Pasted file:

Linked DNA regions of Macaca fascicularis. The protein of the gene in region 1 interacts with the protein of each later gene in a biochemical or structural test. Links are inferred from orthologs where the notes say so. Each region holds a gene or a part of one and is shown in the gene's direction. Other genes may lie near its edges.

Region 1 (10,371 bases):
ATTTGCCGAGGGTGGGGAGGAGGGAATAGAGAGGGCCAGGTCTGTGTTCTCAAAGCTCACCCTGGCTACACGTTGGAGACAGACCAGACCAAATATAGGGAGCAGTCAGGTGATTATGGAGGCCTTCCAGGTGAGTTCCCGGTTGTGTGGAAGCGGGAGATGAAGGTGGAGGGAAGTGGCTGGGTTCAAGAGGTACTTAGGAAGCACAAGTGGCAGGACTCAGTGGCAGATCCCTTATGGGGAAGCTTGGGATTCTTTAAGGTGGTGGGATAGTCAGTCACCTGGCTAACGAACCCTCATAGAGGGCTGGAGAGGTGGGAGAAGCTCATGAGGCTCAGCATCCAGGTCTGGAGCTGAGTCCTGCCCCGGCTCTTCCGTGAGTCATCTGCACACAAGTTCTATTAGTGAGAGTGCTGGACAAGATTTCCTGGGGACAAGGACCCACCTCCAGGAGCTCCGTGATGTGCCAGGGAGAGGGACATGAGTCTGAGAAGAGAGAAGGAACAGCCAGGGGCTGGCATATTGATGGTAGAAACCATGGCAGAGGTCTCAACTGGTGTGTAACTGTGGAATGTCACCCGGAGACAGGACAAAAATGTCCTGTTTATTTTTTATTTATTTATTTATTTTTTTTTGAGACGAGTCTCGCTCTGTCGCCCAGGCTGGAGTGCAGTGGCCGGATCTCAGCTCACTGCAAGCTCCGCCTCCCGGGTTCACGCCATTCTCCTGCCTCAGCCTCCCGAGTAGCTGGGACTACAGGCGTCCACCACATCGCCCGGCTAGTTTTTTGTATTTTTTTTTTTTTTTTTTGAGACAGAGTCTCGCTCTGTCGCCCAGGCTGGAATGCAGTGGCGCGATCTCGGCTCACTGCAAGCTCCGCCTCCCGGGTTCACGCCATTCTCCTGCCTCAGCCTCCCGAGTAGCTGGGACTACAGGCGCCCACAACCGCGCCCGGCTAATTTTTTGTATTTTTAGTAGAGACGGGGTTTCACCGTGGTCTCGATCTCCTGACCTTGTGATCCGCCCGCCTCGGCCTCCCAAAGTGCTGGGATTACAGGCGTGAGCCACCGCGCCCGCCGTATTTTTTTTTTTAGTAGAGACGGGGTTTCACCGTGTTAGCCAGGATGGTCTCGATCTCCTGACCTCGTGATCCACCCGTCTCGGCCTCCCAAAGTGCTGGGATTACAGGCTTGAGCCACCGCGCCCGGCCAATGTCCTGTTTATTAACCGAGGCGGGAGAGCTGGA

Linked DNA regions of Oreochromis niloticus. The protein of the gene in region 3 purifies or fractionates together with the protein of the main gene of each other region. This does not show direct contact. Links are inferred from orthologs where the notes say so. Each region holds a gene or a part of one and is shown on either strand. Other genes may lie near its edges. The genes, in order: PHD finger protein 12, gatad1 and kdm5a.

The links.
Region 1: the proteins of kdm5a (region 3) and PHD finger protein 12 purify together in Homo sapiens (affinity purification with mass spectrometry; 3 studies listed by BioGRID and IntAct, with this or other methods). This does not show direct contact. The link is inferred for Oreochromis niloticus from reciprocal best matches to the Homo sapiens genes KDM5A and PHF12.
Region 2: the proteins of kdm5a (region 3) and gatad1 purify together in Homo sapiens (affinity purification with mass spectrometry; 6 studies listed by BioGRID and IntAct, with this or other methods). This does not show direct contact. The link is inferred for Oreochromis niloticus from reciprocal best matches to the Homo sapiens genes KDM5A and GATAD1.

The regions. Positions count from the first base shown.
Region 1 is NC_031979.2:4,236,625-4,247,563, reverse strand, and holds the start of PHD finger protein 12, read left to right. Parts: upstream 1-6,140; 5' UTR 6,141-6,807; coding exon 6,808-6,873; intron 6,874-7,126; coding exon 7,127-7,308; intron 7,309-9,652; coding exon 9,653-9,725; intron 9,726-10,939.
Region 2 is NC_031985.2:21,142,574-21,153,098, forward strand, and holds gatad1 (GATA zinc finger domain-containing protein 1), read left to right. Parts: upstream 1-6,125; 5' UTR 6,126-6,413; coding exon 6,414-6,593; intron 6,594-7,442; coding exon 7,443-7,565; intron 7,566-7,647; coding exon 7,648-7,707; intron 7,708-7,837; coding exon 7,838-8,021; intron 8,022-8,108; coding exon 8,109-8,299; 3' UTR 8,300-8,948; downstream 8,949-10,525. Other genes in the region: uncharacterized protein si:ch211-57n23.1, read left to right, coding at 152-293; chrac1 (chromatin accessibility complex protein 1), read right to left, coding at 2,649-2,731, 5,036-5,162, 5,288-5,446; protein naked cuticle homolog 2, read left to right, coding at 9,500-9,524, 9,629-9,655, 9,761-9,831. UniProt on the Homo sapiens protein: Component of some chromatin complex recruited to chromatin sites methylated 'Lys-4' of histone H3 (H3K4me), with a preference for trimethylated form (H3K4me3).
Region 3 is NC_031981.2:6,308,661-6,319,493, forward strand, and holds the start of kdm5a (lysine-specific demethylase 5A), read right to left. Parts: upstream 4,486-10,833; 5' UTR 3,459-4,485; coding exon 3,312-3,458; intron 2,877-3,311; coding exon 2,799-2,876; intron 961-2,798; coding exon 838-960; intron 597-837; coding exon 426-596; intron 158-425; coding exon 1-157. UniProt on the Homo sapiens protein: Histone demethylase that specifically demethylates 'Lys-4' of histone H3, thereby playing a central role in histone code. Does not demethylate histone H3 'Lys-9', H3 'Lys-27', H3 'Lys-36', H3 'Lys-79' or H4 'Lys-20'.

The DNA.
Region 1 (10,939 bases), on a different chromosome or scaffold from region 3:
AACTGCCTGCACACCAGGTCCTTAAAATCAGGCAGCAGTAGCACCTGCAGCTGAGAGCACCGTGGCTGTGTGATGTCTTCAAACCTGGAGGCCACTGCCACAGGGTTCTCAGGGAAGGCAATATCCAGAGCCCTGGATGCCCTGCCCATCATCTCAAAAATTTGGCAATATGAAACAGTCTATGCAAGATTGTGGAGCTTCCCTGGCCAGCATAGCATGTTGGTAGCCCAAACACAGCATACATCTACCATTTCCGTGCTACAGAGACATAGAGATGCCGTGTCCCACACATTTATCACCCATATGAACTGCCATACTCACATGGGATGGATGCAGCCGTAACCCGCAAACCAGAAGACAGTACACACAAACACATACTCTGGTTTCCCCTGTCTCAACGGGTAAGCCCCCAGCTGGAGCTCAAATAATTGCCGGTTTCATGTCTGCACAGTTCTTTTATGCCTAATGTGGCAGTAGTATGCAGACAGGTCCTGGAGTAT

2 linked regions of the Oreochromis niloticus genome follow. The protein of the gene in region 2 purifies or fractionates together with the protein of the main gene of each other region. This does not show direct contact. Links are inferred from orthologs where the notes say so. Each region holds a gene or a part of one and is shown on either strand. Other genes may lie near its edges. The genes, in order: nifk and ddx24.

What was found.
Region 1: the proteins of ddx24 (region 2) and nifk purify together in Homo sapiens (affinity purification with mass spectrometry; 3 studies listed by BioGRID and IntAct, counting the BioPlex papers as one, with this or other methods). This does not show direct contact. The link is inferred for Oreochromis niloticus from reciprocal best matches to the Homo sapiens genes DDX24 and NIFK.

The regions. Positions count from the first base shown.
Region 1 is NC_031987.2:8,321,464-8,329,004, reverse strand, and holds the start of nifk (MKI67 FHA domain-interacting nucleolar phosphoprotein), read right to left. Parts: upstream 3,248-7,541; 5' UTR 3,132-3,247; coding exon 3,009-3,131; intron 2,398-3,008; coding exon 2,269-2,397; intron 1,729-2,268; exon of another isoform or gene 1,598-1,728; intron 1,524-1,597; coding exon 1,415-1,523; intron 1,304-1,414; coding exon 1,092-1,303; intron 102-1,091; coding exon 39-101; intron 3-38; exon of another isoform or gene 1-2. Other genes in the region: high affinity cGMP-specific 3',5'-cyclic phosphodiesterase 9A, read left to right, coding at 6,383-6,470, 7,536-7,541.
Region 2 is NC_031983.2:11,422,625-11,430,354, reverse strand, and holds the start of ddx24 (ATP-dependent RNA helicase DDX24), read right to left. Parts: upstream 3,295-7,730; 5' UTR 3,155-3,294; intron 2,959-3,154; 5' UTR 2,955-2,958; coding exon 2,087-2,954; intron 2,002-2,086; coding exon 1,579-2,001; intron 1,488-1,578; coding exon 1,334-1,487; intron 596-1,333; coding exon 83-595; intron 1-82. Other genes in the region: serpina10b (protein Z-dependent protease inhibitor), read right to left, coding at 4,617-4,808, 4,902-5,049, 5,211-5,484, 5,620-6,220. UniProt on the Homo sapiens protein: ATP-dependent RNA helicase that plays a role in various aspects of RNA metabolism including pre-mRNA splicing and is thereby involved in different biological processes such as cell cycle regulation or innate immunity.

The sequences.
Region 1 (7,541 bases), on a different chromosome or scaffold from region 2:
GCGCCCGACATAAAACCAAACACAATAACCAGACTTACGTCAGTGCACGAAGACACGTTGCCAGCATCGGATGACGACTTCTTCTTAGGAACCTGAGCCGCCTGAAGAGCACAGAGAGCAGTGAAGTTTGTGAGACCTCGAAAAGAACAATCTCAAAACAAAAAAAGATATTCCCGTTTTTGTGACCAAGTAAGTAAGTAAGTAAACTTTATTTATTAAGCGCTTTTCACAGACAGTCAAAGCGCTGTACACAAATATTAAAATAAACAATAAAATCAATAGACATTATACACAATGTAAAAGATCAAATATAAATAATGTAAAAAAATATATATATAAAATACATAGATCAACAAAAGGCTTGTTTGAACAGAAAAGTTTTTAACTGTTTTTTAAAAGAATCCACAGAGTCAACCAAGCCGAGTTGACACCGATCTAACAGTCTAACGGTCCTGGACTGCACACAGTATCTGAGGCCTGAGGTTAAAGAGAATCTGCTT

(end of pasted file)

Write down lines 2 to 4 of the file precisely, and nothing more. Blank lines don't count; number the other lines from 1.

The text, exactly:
Region 1 (10,371 bases):
ATTTGCCGAGGGTGGGGAGGAGGGAATAGAGAGGGCCAGGTCTGTGTTCTCAAAGCTCACCCTGGCTACACGTTGGAGACAGACCAGACCAAATATAGGGAGCAGTCAGGTGATTATGGAGGCCTTCCAGGTGAGTTCCCGGTTGTGTGGAAGCGGGAGATGAAGGTGGAGGGAAGTGGCTGGGTTCAAGAGGTACTTAGGAAGCACAAGTGGCAGGACTCAGTGGCAGATCCCTTATGGGGAAGCTTGGGATTCTTTAAGGTGGTGGGATAGTCAGTCACCTGGCTAACGAACCCTCATAGAGGGCTGGAGAGGTGGGAGAAGCTCATGAGGCTCAGCATCCAGGTCTGGAGCTGAGTCCTGCCCCGGCTCTTCCGTGAGTCATCTGCACACAAGTTCTATTAGTGAGAGTGCTGGACAAGATTTCCTGGGGACAAGGACCCACCTCCAGGAGCTCCGTGATGTGCCAGGGAGAGGGACATGAGTCTGAGAAGAGAGAAGGAACAGCCAGGGGCTGGCATATTGATGGTAGAAACCATGGCAGAGGTCTCAACTGGTGTGTAACTGTGGAATGTCACCCGGAGACAGGACAAAAATGTCCTGTTTATTTTTTATTTATTTATTTATTTTTTTTTGAGACGAGTCTCGCTCTGTCGCCCAGGCTGGAGTGCAGTGGCCGGATCTCAGCTCACTGCAAGCTCCGCCTCCCGGGTTCACGCCATTCTCCTGCCTCAGCCTCCCGAGTAGCTGGGACTACAGGCGTCCACCACATCGCCCGGCTAGTTTTTTGTATTTTTTTTTTTTTTTTTTGAGACAGAGTCTCGCTCTGTCGCCCAGGCTGGAATGCAGTGGCGCGATCTCGGCTCACTGCAAGCTCCGCCTCCCGGGTTCACGCCATTCTCCTGCCTCAGCCTCCCGAGTAGCTGGGACTACAGGCGCCCACAACCGCGCCCGGCTAATTTTTTGTATTTTTAGTAGAGACGGGGTTTCACCGTGGTCTCGATCTCCTGACCTTGTGATCCGCCCGCCTCGGCCTCCCAAAGTGCTGGGATTACAGGCGTGAGCCACCGCGCCCGCCGTATTTTTTTTTTTAGTAGAGACGGGGTTTCACCGTGTTAGCCAGGATGGTCTCGATCTCCTGACCTCGTGATCCACCCGTCTCGGCCTCCCAAAGTGCTGGGATTACAGGCTTGAGCCACCGCGCCCGGCCAATGTCCTGTTTATTAACCGAGGCGGGAGAGCTGGA

Linked DNA regions of Oreochromis niloticus. The protein of the gene in region 3 purifies or fractionates together with the protein of the main gene of each other region. This does not show direct contact. Links are inferred from orthologs where the notes say so. Each region holds a gene or a part of one and is shown on either strand. Other genes may lie near its edges. The genes, in order: PHD finger protein 12, gatad1 and kdm5a.